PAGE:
Social Media – This is a well documented but still a difficult area as leaving pupils potentially vulnerable is a major concern.  However, the benefits are there to be seen.  Fast fire questions in preparation for exam time to homework reminders this needs to be opened up safely and a national policy on the use of social media and networks would perhaps help.


An end to the “you can do it in three minutes on a computer” philosophy – some departments want to pass the buck of doing all ICT work to the Faculty of ICT belittling it to the ICT Services department e.g. The department of powerpoint presentations, The department of Word Processing, The Video and Digital Media Editing Department and of course the Internet Research Department.  Part of this is to do with access to the necessary hardware which will be discussed later but the misconception of it can be done in no time at all on the computer still prevails with complete disregard for the fact that we have our own curriculum to deliver.  The ICT outcome and experiences which are hidden in the technologies document don’t do us any favours as whilst they are there for all teachers to use they are also similarly vague.  ICT for Educators should have been a document on it’s own.


More engagement – The fact that the world is getting smaller through use of the internet should mean that we can have more conferences like #EduScotICT.  This was a terrific step forward as far as I was concerned. This was in part the collaborative promise of Glow.  However, in glow’s case the infrastructure is overly bureaucratic, the hierarchical structure is upside down.  In facebook the person requests to join the group, in glow they have to be allocated access.  Imagine if glow was upside down and the pupils chose the teacher (nationally) depending on who had the good resources?  That’s what I would like to see.  Let them choose the courses and resources which work for them and free the teachers up to develop the resources for their courses.  Then lets see what that does for engagement.


In terms of other ways of engaging with ICT in learning and teaching lets have a lot more good practice sessions using ICT as a major part of the ICT agenda at SLF.  If were looking to develop e.g. games design outcome and experience at level 3 where was the good practice?  There were plenty of examples of lower level ICT witness sessions but often they shy away from difficult skills found in Computing or Technical and if they do exist like using iPads in Music they are often vastly oversubscribed and only delivered once.  This year’s SLF was naturally driven by Curriculum for Excellence there was actually very little new content surrounding ICT which was a bit disappointing.  Also, whilst I’m having a moan about SLF the austerity of the Education Scotland Stand filled with grey suits seemed to have the high and mighty networking with themselves, this perceivably made that stand decidedly unapproachable.  Was that the intention?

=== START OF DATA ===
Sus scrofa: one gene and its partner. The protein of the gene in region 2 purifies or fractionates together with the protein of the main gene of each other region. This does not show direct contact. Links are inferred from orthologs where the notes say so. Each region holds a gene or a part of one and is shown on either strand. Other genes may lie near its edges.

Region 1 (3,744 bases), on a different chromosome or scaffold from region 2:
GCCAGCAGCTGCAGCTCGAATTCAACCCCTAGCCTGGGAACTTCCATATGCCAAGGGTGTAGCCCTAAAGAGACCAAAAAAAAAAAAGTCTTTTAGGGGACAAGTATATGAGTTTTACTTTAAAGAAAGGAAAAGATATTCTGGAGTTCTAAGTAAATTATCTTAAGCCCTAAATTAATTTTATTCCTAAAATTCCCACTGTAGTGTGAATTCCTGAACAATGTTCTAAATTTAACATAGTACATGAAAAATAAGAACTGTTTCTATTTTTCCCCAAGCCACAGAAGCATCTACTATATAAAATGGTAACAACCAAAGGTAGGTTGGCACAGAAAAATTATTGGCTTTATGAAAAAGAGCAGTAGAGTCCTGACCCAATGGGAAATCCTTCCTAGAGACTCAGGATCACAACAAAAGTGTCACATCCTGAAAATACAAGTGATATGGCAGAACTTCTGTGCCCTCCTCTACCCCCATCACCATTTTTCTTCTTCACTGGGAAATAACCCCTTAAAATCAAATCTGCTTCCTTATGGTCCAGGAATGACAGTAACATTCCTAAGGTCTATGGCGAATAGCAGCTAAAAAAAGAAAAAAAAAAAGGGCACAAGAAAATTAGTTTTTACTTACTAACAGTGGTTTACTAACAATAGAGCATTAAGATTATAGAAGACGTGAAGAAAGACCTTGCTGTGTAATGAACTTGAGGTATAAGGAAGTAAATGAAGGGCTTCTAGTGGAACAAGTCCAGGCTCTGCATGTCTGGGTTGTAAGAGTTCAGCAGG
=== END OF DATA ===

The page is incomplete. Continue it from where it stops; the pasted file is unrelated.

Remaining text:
Access to a more flexible curriculum structure – with the desire to deliver more content on-line in the form of video and or podcasts.  I would like to see the upscaling of resources like digital video camera’s green screens and associated software.  This may sound simple but often the software can cost thousands, the cameras only a couple of hundred pounds each but when you multiply that up to ten, fifteen or twenty of them this is still an expensive business note even the ongoing costs of replacing headphones and microphones nor the battery management of the devices to try and ensure that the devices are functional when you need them.  Finally the amount of time to do some of the editing and rendering of final productions could take more time than any one period allows.  Classes can come and go before a single ten minute video will finalise.


<strong>Objective 4 – Parental engagement</strong>


Schools try hard to engage with the parent body but this is like a big black hole.  Communication goes out but does it get acknowledged?  Usually only if the school has done something perceivably wrong.  With regards to ICT everybody knows that they know best.  This is a major issue in parental engagement in developing the use of ICT however we must continue to try and engage with parents.  My thoughts following the EduScotICT conference would be to try and present them with the 5 objectives and ask them what they percieve to be the issues.  These can then be better communicated back to them through websites, newsletters and presentations.  I would like to have an ICT conference at school level where perhaps the issues about taking ICT forward could be discussed and they could even fundraise to take some of these issues forward.


Schools should be able to tackle these issues for themselves, however at a national level I would like to see more guidance for parents on the use of ICT in schools.  e.g. allowing pupils to bring their own hardware and guidance on  the use of social media.


<strong>Objective 5 – Strengthen position on hardware and associated infrastructure</strong>


My thoughts will go here. I have draft thoughts here but these haven’t been formalised.  once I get them sorted I’ll post them here.